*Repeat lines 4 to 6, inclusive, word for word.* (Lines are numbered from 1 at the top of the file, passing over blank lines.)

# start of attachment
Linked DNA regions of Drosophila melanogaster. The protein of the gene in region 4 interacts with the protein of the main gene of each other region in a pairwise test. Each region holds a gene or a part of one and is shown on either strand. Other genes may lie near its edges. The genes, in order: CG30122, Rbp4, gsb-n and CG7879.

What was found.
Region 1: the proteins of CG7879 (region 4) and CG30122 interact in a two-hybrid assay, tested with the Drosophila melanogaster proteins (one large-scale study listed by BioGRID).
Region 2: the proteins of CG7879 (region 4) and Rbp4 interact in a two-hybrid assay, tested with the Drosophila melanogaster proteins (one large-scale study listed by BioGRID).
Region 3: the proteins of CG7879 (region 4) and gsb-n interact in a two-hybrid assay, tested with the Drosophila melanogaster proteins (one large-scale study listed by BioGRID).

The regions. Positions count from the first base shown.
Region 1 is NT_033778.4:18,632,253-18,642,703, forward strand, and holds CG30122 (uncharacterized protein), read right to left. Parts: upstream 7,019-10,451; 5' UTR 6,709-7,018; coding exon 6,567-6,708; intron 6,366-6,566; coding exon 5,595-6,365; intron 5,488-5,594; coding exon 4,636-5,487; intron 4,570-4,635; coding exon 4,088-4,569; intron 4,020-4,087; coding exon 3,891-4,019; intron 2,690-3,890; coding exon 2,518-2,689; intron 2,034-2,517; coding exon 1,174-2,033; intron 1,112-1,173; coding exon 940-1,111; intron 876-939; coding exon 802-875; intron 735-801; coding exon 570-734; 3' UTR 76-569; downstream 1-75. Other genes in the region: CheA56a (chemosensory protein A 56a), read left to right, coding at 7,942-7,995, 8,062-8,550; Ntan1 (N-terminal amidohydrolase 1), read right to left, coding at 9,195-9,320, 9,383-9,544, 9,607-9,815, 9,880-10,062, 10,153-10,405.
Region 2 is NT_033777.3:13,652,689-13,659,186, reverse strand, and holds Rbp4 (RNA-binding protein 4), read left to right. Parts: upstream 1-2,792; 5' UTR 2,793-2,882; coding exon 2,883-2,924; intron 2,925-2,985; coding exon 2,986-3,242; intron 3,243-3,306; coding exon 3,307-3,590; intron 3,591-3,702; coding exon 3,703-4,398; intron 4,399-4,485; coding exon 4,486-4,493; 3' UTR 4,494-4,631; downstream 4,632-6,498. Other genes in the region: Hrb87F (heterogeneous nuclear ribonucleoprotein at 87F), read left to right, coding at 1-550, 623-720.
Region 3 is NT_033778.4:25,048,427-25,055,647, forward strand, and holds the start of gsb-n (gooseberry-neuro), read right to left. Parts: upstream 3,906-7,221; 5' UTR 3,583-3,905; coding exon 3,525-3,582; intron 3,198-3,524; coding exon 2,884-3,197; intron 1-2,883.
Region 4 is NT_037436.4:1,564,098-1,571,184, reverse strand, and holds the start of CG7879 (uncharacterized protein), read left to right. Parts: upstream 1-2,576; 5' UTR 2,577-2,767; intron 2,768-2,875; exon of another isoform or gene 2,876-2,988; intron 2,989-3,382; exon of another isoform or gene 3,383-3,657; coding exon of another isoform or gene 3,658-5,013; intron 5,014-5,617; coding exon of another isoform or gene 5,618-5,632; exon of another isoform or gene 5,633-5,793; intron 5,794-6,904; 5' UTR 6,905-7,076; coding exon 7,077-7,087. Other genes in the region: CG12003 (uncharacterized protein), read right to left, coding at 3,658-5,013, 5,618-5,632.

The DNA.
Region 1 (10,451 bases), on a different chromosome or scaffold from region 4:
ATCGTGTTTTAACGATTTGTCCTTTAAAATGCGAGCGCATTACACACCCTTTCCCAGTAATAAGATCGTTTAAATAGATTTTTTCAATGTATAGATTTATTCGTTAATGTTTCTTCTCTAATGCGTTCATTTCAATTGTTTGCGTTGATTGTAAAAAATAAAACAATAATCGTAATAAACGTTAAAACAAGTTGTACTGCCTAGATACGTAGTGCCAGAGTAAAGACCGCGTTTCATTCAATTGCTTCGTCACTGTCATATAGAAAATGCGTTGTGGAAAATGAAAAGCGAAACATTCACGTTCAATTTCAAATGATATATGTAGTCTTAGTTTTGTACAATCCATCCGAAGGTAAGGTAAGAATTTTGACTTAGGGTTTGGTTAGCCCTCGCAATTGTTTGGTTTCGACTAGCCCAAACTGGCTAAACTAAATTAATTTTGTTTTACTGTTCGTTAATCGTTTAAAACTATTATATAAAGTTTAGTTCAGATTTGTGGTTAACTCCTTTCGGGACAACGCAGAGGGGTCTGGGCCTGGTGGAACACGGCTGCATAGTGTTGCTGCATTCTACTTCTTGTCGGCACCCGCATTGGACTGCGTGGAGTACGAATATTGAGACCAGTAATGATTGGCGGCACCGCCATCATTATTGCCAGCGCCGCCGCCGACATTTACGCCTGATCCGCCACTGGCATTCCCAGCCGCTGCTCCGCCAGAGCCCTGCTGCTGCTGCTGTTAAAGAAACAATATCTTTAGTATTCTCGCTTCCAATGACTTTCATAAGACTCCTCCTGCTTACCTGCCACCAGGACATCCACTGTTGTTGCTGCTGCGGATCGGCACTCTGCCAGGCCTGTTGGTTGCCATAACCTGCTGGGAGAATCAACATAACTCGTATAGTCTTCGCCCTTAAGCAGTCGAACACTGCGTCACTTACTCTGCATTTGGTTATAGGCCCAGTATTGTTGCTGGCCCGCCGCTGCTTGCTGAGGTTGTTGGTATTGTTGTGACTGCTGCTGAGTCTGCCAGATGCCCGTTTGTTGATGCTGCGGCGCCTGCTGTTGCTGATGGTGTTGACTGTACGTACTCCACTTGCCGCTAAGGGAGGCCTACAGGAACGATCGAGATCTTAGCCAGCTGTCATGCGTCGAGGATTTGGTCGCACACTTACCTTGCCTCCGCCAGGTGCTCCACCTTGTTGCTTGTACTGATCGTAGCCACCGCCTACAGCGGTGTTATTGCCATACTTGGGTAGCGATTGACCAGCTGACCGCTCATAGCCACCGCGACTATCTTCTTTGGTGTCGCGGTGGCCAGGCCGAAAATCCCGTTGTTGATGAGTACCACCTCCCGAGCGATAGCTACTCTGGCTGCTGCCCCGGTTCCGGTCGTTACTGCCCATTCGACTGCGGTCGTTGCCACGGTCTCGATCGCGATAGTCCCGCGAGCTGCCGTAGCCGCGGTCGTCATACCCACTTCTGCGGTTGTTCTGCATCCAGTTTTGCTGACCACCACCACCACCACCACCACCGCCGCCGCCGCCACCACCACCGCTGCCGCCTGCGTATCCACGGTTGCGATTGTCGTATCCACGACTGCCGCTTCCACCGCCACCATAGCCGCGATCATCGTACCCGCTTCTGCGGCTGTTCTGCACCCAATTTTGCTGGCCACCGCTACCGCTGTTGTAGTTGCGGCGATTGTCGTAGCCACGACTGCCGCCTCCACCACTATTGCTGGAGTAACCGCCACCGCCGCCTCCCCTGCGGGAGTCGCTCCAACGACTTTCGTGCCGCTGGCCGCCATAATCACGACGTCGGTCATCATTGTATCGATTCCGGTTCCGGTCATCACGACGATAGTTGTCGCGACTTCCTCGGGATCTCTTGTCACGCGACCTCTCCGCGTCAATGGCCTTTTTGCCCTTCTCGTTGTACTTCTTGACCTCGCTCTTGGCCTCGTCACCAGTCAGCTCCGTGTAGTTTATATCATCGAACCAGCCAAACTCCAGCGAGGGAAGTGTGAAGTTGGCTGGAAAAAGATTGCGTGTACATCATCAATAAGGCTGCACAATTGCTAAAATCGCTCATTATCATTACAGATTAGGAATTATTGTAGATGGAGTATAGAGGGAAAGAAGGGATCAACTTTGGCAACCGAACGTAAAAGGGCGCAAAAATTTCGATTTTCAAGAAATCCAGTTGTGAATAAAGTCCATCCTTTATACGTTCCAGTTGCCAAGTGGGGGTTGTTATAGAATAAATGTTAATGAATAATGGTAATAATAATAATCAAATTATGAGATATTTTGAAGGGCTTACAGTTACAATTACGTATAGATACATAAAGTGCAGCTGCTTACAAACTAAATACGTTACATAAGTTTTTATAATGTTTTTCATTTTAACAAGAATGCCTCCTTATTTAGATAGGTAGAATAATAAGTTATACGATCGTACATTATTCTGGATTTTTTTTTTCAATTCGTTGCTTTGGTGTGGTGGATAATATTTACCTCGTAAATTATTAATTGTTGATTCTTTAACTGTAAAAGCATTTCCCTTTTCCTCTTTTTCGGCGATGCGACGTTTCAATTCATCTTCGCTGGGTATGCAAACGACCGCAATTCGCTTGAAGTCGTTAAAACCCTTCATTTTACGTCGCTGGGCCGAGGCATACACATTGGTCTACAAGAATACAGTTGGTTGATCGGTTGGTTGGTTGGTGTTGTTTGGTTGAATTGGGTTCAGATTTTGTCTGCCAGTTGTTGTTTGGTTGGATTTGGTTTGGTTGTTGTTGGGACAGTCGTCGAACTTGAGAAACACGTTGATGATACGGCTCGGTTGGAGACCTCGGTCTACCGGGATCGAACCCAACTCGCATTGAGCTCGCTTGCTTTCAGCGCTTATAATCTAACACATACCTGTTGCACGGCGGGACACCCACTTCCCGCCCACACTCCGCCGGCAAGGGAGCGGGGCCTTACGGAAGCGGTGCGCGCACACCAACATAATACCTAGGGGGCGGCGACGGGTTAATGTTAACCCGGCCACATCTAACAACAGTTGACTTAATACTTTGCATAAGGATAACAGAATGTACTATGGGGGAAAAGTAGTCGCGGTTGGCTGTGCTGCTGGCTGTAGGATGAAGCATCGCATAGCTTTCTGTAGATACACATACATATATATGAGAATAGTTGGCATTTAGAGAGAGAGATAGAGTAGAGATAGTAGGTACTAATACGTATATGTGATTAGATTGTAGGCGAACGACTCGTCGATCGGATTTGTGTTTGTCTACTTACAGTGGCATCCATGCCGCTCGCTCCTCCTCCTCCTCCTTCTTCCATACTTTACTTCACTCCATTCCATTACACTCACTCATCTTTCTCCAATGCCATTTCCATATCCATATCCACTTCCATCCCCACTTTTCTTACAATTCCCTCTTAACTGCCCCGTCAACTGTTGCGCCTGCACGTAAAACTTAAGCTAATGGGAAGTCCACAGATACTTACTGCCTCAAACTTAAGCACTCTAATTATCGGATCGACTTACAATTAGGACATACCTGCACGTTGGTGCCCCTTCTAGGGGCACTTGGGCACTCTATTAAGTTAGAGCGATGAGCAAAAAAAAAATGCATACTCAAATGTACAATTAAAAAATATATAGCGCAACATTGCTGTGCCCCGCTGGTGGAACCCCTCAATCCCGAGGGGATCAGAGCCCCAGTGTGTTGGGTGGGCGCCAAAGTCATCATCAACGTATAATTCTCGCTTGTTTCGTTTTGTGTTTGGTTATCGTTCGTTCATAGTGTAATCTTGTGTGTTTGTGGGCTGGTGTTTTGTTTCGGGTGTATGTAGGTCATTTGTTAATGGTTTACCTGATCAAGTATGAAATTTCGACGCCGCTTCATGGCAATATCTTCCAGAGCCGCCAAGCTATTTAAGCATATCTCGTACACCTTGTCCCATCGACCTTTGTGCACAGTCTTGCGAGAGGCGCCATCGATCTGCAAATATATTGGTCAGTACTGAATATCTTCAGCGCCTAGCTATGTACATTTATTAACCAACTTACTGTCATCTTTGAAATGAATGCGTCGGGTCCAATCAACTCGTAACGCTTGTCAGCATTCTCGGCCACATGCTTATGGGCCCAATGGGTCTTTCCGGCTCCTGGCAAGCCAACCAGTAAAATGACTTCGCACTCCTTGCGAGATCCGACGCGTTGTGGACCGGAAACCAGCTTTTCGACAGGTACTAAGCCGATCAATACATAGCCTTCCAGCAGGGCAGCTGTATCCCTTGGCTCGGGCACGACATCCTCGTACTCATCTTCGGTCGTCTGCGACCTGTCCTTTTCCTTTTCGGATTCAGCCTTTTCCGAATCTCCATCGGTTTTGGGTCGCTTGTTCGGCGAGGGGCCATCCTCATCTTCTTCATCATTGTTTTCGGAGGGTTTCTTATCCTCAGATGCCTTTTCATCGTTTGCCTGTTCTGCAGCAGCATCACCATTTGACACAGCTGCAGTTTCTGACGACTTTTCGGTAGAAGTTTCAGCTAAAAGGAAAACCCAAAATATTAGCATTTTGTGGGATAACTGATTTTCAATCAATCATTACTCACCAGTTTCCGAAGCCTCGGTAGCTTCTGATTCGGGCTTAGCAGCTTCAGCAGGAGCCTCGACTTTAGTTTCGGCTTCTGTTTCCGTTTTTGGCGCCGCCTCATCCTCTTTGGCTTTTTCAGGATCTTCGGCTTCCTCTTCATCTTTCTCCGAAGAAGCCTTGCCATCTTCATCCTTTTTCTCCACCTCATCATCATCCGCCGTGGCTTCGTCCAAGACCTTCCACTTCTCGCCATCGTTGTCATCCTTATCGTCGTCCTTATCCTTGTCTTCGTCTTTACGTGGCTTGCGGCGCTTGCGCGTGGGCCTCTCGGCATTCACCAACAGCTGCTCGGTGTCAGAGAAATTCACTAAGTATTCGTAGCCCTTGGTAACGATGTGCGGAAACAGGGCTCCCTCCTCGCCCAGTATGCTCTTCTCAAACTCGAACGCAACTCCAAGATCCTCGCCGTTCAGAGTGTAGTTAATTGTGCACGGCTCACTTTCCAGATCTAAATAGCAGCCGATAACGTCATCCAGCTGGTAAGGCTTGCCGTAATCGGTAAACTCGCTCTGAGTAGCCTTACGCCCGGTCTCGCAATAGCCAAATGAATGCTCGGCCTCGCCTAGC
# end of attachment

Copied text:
Region 2: the proteins of CG7879 (region 4) and Rbp4 interact in a two-hybrid assay, tested with the Drosophila melanogaster proteins (one large-scale study listed by BioGRID).
Region 3: the proteins of CG7879 (region 4) and gsb-n interact in a two-hybrid assay, tested with the Drosophila melanogaster proteins (one large-scale study listed by BioGRID).

The regions. Positions count from the first base shown.